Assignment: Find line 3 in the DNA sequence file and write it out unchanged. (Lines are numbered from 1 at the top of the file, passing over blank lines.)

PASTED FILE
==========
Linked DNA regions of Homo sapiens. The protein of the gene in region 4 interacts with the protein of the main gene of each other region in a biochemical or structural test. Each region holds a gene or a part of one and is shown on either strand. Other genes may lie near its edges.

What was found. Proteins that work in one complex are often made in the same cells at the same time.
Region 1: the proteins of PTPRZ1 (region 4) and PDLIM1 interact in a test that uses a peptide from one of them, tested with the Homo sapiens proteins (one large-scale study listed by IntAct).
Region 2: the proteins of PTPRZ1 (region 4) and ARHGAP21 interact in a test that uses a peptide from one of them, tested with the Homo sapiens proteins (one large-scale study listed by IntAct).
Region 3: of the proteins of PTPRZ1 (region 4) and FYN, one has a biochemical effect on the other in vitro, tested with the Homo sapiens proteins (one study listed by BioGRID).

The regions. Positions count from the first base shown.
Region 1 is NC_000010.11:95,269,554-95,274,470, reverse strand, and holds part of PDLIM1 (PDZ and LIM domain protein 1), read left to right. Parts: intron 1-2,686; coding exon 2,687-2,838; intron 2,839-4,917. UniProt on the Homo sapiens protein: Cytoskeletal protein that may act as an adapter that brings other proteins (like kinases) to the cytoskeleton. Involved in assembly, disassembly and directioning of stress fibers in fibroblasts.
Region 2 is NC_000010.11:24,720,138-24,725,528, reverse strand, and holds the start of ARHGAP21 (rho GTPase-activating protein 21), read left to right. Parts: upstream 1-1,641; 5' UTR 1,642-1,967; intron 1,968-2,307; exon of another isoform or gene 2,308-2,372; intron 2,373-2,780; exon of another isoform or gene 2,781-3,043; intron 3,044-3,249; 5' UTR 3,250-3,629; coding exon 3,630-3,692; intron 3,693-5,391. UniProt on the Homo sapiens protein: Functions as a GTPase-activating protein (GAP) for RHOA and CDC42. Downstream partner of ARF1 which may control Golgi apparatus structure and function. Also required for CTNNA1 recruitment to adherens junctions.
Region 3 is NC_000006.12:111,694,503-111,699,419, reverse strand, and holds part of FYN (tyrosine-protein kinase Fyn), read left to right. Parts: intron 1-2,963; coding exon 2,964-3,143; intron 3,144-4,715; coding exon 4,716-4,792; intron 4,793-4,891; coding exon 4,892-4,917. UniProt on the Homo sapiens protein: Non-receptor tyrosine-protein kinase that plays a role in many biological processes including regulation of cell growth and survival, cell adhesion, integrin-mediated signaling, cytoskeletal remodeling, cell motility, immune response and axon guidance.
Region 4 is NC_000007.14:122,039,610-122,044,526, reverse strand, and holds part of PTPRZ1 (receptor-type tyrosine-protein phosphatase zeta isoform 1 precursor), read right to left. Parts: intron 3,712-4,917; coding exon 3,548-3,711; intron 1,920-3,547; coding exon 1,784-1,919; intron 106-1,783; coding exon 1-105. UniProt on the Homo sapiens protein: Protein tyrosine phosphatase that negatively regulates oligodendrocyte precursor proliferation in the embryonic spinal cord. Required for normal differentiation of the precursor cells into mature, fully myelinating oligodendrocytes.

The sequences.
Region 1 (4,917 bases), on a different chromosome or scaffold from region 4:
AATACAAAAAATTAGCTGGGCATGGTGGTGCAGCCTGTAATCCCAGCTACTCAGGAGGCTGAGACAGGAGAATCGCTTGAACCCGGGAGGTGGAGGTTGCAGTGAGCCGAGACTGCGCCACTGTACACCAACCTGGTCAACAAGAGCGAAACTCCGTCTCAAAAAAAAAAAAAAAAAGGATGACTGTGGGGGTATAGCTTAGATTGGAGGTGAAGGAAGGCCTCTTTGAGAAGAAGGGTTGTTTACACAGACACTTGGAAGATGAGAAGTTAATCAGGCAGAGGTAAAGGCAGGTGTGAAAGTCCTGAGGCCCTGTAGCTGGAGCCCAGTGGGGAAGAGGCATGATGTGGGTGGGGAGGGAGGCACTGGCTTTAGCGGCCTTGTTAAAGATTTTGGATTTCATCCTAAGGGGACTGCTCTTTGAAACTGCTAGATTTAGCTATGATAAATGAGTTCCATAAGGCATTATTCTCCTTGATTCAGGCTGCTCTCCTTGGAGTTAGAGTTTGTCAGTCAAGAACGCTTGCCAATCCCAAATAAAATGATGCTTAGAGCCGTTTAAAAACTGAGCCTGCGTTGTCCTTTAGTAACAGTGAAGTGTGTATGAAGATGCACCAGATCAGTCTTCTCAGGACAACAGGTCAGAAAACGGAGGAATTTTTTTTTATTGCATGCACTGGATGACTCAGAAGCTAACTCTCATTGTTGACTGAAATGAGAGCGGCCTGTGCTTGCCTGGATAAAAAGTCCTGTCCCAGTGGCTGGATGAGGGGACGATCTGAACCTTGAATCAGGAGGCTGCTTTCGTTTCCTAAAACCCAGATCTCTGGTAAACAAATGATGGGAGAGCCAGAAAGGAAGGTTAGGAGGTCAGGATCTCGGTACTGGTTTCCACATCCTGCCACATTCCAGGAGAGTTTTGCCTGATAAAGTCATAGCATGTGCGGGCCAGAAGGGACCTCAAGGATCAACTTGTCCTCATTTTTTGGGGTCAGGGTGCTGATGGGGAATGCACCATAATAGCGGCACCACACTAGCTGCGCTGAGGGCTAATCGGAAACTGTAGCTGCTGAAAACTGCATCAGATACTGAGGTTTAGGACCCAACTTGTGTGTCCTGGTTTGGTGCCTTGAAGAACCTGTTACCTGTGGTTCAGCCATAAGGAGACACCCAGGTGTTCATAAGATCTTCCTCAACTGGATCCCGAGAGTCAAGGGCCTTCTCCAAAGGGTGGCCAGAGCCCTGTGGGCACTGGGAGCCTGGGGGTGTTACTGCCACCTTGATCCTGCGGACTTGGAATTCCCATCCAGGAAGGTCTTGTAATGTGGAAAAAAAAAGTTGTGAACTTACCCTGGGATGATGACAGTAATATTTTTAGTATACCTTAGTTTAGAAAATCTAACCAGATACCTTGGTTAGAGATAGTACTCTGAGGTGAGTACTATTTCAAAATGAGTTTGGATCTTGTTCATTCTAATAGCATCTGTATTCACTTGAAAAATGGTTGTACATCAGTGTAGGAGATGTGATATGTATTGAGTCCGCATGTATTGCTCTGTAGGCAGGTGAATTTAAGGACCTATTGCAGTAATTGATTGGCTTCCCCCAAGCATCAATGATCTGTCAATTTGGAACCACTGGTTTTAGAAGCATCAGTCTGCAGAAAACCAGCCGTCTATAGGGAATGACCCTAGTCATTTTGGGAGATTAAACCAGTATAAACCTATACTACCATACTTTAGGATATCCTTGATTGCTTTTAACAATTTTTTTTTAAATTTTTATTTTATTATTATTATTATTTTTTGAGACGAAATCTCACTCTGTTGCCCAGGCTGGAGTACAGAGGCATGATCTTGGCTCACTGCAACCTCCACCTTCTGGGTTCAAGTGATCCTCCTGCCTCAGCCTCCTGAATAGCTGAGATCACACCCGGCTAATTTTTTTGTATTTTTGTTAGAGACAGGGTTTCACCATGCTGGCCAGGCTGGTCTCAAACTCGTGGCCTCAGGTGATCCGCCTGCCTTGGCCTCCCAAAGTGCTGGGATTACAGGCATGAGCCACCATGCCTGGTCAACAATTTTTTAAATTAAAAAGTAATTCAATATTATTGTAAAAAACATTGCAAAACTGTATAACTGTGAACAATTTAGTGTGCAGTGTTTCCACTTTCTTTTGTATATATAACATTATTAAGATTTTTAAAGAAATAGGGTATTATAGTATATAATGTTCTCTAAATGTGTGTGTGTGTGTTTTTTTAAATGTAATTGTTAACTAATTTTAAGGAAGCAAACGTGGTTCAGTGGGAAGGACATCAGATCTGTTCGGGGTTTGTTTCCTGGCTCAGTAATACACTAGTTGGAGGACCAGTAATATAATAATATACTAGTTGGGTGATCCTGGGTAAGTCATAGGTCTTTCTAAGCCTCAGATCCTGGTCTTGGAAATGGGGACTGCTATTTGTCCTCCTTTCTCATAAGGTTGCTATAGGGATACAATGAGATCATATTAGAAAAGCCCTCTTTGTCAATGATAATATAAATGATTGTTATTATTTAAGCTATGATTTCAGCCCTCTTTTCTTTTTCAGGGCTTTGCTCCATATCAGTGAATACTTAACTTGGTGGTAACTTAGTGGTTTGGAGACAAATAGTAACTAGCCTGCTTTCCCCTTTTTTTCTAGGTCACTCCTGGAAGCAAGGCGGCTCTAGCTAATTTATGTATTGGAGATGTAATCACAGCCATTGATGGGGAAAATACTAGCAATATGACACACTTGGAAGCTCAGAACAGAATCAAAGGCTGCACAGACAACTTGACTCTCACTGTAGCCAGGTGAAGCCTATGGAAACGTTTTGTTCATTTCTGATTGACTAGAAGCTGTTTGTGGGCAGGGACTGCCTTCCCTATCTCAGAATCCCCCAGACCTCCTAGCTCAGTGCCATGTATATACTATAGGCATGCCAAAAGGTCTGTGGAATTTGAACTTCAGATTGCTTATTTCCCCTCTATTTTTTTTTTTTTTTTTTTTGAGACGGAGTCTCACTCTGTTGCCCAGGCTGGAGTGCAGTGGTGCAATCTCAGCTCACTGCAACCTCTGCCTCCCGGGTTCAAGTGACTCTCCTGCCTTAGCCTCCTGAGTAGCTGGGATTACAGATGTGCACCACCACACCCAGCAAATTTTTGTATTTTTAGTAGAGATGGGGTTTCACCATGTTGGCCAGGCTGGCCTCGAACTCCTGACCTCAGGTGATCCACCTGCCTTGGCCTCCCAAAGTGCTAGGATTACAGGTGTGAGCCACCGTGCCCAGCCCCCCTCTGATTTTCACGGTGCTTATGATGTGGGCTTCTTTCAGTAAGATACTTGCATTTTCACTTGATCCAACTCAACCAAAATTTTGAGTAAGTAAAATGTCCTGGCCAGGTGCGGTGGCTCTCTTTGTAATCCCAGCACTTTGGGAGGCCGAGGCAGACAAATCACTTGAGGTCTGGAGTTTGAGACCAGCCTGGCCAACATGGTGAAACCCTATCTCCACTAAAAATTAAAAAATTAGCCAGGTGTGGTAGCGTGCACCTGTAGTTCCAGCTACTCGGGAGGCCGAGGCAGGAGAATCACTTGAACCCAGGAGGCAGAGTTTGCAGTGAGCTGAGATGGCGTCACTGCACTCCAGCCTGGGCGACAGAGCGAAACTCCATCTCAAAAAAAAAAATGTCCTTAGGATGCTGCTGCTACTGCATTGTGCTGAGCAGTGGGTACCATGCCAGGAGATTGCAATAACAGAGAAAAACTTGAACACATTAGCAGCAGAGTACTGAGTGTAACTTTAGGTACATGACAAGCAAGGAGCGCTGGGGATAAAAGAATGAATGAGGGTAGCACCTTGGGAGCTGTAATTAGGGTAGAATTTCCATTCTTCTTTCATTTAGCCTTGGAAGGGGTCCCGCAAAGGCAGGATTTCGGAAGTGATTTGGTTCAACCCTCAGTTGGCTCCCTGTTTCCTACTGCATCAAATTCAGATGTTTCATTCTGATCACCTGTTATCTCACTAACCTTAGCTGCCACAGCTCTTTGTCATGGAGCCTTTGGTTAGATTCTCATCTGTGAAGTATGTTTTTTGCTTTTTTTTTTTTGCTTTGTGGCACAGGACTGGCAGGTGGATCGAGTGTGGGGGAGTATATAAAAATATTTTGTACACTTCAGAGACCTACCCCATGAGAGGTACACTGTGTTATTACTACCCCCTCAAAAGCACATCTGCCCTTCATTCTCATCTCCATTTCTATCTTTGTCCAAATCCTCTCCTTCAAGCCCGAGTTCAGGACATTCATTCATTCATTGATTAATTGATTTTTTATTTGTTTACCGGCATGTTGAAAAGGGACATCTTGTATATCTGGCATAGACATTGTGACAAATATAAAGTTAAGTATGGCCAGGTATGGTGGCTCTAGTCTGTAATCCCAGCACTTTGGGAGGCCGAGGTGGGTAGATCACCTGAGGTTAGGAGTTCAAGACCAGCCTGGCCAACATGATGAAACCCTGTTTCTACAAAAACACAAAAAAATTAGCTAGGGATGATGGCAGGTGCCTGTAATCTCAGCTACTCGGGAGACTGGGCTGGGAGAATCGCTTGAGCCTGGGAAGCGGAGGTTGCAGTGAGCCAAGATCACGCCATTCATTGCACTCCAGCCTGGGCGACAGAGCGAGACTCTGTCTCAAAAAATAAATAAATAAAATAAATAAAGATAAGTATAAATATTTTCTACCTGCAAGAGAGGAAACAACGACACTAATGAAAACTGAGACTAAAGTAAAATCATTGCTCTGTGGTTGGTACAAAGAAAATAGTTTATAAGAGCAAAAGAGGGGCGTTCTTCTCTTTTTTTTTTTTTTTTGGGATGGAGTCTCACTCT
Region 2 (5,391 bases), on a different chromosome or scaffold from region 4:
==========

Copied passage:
Region 1: the proteins of PTPRZ1 (region 4) and PDLIM1 interact in a test that uses a peptide from one of them, tested with the Homo sapiens proteins (one large-scale study listed by IntAct).